Permanent, Faithful, Stable

Jeffrey John is the Dean of St. Alban’s and the Church of England’s most prominent gay cleric ever since the controversy surrounding his nomination to the bishopric of Reading back in 2003. His short but influential book Permanent, Faithful, Stable: Christian Same-sex Marriage (Darton, Longman & Todd, 1993, 2000 & 2012) has become the unofficial manifesto of liberal attempts to revise the Church’s teaching on homosexuality.  

So what’s it like reading his book as an evangelical who is also homosexual? I passionately believe that the Bible makes it crystal clear – from its very beginning to its very end – that sex is for the life-long marriage of a man and a woman. And so I maintain (with the vast majority of the worldwide Church for thousands of years) that any talk of ‘same-sex marriage’ is a Christian impossibility. What do I make of John’s revisionist book?

Well it makes depressing reading. Not, as I feared, because of its powerful challenge to my existing views, but because his rejection of them is on such flimsy foundations. The first chapter is encouragingly entitled (for the evangelical reader) ‘Is it Scriptural?’ and I expected to be shaken in my understanding of what have become known as the classic ‘proof texts’. But when purported biblical scholarship ignores inconvenient truths (Jude 7 in his treatment of Sodom) and the context of individual verses (Leviticus 18:22 and 20:13), and then embraces theology by innuendo (the centurion and his servant ‘whom his master valued highly’ in Luke 7 are said to be in a homosexual relationship), my position felt considerably strengthened. Unable to prove linguistically that Paul’s condemnation of homosexual behaviour (1 Corinthians 6:9 and 1 Timothy 1:10) was just focused on male prostitution, John has to take recourse in the unproved argument that the only homosexual practices known in Paul’s culture were pederasty and prostitution. When he comes to Romans 1 he simply has to conclude that Paul was wrong. This suggests that the underlying issue is that of the authority of scripture, and not merely that of its interpretation. Then there are the factual inaccuracies: ‘...in the Genesis account childbirth emerges only as an afterthought, and in the rather negative context of God’s punishment of Eve (3:6)’. What about God’s instruction for men and women to populate the world in 1:28? The important link between marriage and procreation couldn’t be clearer there.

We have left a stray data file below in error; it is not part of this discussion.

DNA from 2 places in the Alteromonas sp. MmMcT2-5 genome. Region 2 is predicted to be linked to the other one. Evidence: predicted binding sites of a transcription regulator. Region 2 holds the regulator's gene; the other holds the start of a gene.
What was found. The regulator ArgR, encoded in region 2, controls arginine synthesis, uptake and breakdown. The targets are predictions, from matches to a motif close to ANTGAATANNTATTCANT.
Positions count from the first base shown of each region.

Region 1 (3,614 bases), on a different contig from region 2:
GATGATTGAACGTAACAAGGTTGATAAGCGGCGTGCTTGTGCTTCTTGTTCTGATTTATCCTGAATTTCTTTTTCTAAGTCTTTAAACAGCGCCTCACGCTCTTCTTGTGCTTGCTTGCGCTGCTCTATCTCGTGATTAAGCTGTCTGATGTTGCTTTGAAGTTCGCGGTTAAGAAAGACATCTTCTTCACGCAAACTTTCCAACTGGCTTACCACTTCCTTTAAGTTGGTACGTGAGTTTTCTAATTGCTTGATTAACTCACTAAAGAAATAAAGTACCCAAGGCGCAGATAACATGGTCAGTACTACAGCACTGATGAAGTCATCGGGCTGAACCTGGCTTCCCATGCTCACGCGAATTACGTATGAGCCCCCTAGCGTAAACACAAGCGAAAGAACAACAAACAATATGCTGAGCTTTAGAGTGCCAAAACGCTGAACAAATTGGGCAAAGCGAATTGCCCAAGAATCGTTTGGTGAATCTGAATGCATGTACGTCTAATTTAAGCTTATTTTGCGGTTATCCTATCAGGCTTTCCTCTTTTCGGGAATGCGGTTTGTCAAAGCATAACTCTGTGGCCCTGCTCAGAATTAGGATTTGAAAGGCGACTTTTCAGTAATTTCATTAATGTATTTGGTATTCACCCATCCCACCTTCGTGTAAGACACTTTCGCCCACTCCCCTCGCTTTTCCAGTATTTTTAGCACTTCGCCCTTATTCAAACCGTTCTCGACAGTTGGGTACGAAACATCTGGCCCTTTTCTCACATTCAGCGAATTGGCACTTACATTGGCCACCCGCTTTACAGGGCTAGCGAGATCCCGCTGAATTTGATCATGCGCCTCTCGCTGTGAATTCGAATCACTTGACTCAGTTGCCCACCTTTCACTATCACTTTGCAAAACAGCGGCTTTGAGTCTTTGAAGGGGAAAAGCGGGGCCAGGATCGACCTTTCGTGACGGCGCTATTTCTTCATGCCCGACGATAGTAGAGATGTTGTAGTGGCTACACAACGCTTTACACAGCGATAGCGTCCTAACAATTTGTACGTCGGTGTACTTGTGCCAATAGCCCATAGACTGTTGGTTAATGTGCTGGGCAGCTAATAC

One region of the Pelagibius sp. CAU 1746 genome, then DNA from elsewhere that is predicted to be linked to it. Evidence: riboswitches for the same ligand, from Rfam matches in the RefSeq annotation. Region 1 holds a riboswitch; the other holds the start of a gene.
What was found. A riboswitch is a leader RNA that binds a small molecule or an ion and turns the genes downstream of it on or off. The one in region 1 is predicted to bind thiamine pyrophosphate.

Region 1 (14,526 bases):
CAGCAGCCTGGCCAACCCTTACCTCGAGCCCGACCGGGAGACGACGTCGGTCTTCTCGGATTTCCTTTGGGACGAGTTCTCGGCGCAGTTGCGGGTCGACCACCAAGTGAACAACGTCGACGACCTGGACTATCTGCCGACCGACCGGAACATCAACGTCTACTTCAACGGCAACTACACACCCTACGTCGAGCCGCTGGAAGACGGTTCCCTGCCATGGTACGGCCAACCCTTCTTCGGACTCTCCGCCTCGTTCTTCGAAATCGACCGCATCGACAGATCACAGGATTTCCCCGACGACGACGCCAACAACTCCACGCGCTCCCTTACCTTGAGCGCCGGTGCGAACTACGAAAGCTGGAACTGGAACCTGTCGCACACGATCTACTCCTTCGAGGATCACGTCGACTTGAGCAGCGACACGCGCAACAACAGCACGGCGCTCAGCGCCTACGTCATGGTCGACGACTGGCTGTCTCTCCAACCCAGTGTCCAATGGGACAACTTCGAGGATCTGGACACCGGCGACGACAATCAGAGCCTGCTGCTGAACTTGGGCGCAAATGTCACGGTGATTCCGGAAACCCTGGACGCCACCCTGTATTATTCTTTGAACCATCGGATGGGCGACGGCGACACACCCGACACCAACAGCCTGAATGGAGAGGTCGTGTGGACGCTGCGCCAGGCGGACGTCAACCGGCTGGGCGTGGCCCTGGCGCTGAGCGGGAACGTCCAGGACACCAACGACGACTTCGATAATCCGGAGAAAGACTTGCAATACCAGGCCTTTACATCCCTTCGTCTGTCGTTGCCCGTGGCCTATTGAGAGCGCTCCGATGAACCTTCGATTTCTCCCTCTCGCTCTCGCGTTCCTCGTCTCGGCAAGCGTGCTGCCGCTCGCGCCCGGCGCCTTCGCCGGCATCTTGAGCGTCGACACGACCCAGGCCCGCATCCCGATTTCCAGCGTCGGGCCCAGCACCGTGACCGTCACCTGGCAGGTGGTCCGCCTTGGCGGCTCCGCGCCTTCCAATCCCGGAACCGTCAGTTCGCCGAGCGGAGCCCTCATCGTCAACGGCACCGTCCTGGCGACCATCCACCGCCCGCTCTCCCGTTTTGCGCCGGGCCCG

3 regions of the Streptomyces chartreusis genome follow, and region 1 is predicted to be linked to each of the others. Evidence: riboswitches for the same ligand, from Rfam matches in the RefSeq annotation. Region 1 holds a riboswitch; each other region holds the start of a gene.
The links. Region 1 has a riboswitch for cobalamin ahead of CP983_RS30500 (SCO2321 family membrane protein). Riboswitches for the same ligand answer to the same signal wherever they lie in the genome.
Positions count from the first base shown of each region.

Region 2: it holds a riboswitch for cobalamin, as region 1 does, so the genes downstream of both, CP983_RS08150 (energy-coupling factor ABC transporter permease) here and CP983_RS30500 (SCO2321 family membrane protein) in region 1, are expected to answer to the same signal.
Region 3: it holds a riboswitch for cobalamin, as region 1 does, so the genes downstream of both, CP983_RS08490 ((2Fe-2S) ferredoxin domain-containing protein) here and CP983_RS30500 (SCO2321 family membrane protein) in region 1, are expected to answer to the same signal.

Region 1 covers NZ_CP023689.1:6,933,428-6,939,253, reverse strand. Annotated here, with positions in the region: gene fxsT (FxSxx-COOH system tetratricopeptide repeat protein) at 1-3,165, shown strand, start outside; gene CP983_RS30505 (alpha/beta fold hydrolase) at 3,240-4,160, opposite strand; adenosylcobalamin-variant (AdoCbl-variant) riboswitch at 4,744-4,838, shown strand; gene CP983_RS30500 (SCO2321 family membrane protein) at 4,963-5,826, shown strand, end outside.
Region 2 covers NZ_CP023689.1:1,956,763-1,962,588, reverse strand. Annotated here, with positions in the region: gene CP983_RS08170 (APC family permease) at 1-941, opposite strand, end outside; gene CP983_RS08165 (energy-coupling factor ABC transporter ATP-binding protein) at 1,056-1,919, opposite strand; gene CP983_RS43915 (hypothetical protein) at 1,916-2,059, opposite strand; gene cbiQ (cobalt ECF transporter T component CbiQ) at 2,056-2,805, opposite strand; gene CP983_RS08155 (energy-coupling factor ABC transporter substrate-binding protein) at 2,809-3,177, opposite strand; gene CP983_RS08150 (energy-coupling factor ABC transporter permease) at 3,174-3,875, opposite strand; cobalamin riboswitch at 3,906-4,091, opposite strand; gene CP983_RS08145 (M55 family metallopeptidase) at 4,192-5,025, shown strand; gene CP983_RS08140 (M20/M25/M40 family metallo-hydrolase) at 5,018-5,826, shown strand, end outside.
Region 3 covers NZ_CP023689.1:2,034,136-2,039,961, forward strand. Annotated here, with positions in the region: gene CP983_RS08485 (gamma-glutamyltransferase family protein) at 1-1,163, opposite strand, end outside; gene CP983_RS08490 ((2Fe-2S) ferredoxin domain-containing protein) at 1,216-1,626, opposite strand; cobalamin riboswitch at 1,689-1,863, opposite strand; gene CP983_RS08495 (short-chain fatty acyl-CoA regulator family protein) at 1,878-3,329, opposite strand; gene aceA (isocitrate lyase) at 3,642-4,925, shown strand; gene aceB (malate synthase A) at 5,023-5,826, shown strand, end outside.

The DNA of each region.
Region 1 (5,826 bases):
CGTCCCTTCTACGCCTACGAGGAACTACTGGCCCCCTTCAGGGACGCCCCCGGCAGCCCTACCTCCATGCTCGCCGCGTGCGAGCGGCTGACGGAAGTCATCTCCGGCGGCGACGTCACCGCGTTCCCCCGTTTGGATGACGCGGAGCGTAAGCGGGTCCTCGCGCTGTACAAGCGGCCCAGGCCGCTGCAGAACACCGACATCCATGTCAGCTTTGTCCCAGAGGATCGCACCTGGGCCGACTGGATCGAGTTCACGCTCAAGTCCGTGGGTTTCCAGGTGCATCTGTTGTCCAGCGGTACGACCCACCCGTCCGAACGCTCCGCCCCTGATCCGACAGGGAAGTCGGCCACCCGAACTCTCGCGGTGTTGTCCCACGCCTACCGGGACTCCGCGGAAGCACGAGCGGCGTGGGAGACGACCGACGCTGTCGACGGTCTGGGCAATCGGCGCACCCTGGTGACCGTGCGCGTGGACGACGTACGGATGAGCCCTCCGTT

With no powerful Scriptural case for same-sex marriage made why read on? Turning his attention to the question ‘Is it moral?’ John’s quick dismissal of complementarity in chapter 2 (men and women aren’t that different) is undermined by his own accurate articulation of the real differences in male and female sexualities in chapter 3. But what depressed me most in the concluding chapters were not John’s arguments, which had already been exposed as without biblical or historical foundation, but his right exposure of the hypocrisy, and resulting confusion, of the Anglican Church on this issue. He accurately points out the mixed signals official statements have given (with different rules for clergy and laity) and the unhelpfulness of bishops who say one thing in private and another in public. He is right to call for absolute clarity on a pressing pastoral issue on which the Church of England has spoken so unclearly (and so unkindly) for so long – even if the brand of clarity we both long for is very different. What perhaps finally unites me with John is the depressing thought that this is unlikely to change anytime soon.      

                

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